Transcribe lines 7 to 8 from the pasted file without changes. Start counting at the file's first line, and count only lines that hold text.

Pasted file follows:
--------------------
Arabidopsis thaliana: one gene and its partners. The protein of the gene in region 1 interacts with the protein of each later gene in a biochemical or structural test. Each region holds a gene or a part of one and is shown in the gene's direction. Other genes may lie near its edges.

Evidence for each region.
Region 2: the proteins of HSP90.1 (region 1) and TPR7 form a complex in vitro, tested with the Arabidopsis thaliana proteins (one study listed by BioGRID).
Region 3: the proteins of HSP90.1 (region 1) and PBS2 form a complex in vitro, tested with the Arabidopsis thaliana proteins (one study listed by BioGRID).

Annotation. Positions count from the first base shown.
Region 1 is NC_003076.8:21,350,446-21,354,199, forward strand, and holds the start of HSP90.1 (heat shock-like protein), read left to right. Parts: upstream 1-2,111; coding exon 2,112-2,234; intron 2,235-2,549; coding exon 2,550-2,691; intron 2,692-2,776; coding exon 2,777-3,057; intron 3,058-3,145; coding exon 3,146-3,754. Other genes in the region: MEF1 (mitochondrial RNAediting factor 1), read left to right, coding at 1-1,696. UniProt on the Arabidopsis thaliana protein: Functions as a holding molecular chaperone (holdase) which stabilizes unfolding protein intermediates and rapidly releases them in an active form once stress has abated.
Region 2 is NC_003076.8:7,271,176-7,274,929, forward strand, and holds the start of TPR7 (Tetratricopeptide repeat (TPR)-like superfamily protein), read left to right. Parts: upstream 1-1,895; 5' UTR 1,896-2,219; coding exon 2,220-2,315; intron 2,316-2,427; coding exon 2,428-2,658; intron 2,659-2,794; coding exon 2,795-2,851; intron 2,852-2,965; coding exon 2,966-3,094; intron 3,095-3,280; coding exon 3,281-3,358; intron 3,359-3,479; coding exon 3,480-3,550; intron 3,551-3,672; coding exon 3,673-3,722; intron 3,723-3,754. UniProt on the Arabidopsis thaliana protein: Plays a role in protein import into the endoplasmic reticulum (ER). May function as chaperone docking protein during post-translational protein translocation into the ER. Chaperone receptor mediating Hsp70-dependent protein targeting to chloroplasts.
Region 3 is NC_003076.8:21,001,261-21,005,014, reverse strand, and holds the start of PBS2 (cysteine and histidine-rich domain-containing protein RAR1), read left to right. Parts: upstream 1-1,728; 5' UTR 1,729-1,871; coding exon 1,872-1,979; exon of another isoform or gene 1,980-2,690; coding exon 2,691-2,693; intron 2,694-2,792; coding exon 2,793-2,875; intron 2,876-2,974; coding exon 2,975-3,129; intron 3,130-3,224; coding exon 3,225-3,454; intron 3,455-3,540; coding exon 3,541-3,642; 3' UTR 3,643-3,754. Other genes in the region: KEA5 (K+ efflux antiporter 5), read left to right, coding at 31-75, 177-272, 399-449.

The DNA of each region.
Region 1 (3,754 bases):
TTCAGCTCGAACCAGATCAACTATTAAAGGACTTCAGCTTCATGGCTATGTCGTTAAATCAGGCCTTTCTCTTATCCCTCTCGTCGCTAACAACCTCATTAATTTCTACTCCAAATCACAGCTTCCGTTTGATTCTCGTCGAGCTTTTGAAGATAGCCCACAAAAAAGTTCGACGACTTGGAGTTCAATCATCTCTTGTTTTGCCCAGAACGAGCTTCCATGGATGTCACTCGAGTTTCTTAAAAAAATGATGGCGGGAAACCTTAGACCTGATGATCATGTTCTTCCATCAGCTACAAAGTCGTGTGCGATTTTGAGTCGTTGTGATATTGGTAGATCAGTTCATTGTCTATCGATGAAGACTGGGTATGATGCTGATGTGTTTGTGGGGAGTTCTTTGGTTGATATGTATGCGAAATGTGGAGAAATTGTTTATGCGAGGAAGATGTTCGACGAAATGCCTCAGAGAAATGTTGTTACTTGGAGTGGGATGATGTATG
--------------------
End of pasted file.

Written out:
Region 2 is NC_003076.8:7,271,176-7,274,929, forward strand, and holds the start of TPR7 (Tetratricopeptide repeat (TPR)-like superfamily protein), read left to right. Parts: upstream 1-1,895; 5' UTR 1,896-2,219; coding exon 2,220-2,315; intron 2,316-2,427; coding exon 2,428-2,658; intron 2,659-2,794; coding exon 2,795-2,851; intron 2,852-2,965; coding exon 2,966-3,094; intron 3,095-3,280; coding exon 3,281-3,358; intron 3,359-3,479; coding exon 3,480-3,550; intron 3,551-3,672; coding exon 3,673-3,722; intron 3,723-3,754. UniProt on the Arabidopsis thaliana protein: Plays a role in protein import into the endoplasmic reticulum (ER). May function as chaperone docking protein during post-translational protein translocation into the ER. Chaperone receptor mediating Hsp70-dependent protein targeting to chloroplasts.
Region 3 is NC_003076.8:21,001,261-21,005,014, reverse strand, and holds the start of PBS2 (cysteine and histidine-rich domain-containing protein RAR1), read left to right. Parts: upstream 1-1,728; 5' UTR 1,729-1,871; coding exon 1,872-1,979; exon of another isoform or gene 1,980-2,690; coding exon 2,691-2,693; intron 2,694-2,792; coding exon 2,793-2,875; intron 2,876-2,974; coding exon 2,975-3,129; intron 3,130-3,224; coding exon 3,225-3,454; intron 3,455-3,540; coding exon 3,541-3,642; 3' UTR 3,643-3,754. Other genes in the region: KEA5 (K+ efflux antiporter 5), read left to right, coding at 31-75, 177-272, 399-449.